The new BS3998:2010 Tree Work – Recommendations makes an interesting reference to Starch Testing (page 19, section 7.2.1) which I’m sure may flummox many practicing Arborists.
An Iodine Stain can be used to assess the energy levels of a tree and should, in the first instance, be a simple field test. The test ascertains the concentration of starch in a sample from the last three sapwood increments taken from small cores representative of the whole tree.
Trees require energy for all functions, including respiration and reproduction of cells, growing new tissues, and maintaining defences against invading insects and disease. Some of this energy comes directly from the leaves, as it is made. The rest comes from the stored reserves.
During the growing season, the tree manufactures sugars and carbohydrates in the foliage. These compounds contain the energy needed for metabolism. Whatever is not used for current needs in the tree is transported to the woody tissues and converted to starches for storage in the living cells of the branch, trunk, and root wood. The amount of available stored energy within the tree is an indication of the vigour of that tree, and its general health.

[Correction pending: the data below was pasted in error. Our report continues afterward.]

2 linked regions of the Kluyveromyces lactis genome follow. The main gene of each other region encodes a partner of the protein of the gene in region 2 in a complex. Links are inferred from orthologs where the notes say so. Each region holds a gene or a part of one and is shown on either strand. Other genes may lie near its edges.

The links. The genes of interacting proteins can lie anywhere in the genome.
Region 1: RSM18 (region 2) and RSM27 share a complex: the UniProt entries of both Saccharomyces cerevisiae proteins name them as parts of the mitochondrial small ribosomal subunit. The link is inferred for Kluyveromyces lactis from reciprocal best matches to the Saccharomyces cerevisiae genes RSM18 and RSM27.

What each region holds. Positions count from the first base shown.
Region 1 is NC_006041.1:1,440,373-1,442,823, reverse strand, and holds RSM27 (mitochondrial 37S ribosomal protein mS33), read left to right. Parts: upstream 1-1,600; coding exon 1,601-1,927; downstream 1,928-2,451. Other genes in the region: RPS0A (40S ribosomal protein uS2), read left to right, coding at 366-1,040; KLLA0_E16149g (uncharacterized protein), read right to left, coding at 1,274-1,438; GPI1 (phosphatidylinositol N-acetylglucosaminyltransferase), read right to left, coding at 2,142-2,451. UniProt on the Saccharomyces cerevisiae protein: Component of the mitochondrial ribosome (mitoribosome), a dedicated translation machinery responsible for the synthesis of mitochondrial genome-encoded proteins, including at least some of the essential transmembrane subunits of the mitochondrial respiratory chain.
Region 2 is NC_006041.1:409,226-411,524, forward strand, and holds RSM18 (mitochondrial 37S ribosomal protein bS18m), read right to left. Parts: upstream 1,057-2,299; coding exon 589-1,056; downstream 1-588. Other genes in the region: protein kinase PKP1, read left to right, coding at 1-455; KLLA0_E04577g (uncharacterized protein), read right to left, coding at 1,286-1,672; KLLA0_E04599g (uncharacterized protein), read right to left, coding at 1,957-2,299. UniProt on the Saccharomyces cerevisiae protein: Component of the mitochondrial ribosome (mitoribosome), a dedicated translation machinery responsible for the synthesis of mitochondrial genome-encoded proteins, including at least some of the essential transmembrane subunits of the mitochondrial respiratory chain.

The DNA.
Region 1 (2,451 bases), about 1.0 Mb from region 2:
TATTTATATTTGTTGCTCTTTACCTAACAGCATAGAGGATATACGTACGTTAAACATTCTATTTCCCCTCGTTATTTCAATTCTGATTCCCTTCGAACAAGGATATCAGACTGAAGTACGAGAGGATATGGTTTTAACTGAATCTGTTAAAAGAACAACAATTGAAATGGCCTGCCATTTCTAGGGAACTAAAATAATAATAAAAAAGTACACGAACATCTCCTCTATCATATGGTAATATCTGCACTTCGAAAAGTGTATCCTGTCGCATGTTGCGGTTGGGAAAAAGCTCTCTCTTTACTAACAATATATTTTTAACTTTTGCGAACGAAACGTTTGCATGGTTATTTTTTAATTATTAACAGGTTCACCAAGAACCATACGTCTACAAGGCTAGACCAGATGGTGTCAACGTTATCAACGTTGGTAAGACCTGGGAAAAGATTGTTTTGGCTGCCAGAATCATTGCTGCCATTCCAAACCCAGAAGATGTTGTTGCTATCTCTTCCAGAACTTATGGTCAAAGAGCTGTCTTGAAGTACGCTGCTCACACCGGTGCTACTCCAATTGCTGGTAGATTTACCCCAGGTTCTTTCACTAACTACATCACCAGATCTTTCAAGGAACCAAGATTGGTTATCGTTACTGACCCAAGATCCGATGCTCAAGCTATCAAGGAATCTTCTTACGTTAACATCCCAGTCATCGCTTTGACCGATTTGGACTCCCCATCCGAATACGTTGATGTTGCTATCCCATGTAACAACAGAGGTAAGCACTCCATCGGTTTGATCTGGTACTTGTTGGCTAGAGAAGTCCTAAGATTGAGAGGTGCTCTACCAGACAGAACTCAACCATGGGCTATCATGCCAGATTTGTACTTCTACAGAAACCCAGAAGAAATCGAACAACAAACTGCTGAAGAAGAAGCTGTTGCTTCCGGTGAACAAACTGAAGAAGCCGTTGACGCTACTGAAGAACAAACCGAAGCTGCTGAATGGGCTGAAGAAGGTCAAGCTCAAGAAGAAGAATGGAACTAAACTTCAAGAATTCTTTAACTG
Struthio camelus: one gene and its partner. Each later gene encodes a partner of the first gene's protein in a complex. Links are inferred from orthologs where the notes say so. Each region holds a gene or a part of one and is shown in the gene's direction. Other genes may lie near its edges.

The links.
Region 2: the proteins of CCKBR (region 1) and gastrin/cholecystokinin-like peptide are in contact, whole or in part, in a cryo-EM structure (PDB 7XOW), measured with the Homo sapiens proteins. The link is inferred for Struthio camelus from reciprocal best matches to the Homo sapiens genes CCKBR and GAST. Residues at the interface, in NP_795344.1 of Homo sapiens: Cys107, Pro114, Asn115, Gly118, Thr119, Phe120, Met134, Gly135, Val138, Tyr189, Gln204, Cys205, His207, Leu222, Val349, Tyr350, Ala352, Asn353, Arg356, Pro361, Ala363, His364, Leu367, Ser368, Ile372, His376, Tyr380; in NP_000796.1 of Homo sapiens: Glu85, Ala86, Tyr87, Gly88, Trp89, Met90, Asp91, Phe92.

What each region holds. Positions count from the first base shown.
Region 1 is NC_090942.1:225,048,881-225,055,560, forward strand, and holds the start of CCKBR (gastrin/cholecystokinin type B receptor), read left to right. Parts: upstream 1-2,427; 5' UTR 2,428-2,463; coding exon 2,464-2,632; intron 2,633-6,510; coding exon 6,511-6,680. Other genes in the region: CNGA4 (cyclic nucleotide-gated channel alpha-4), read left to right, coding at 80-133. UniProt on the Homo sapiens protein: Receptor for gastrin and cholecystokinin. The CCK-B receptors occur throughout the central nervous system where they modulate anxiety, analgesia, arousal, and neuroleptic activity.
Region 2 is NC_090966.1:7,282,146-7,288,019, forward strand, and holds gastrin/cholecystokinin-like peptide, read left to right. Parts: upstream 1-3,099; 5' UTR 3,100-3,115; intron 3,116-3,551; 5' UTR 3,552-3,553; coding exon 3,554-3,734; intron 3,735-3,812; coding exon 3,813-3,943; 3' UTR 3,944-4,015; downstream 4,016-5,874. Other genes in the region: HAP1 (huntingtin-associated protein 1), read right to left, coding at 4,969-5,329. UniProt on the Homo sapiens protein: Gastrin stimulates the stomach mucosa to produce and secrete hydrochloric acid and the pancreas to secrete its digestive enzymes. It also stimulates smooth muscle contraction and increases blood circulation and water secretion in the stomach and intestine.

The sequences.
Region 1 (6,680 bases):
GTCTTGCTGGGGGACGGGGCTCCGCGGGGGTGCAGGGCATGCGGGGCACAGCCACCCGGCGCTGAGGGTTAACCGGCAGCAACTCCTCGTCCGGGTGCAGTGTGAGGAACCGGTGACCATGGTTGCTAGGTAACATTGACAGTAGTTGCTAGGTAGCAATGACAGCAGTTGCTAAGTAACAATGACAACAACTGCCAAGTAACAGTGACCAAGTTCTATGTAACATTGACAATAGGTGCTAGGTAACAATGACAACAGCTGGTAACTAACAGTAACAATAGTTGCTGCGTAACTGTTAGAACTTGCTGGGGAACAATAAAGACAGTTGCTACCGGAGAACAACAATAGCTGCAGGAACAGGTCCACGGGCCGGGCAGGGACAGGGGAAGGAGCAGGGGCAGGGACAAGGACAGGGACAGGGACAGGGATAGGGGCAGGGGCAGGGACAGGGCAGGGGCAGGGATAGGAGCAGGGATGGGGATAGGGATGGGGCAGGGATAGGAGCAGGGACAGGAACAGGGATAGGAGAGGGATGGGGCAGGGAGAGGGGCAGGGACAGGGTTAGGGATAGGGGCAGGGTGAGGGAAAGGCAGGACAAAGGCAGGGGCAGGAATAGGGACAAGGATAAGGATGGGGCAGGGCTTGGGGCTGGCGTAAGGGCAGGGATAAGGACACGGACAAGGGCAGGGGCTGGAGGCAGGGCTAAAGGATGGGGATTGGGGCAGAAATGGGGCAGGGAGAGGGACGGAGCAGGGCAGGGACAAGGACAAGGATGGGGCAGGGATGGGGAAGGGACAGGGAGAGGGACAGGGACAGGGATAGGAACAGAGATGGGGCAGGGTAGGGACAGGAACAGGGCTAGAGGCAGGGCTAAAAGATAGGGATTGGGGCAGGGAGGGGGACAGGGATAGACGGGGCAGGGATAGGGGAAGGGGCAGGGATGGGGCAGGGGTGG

The starch content of the tree will help guide the Arborist as to the level of pruning any particular tree will tolerate.
There are some limitations to the testing including species and site specific discrepancies however the test could prove a useful tool and should perhaps become a common precursor to prescribing tree surgery operations.
We are currently evaluating the practicalities of the test for field use and are planning to offer a workshop in the not too distant future to raise of awareness of the process and hopefully encourage its use amongst tree surgeons/tree care professionals.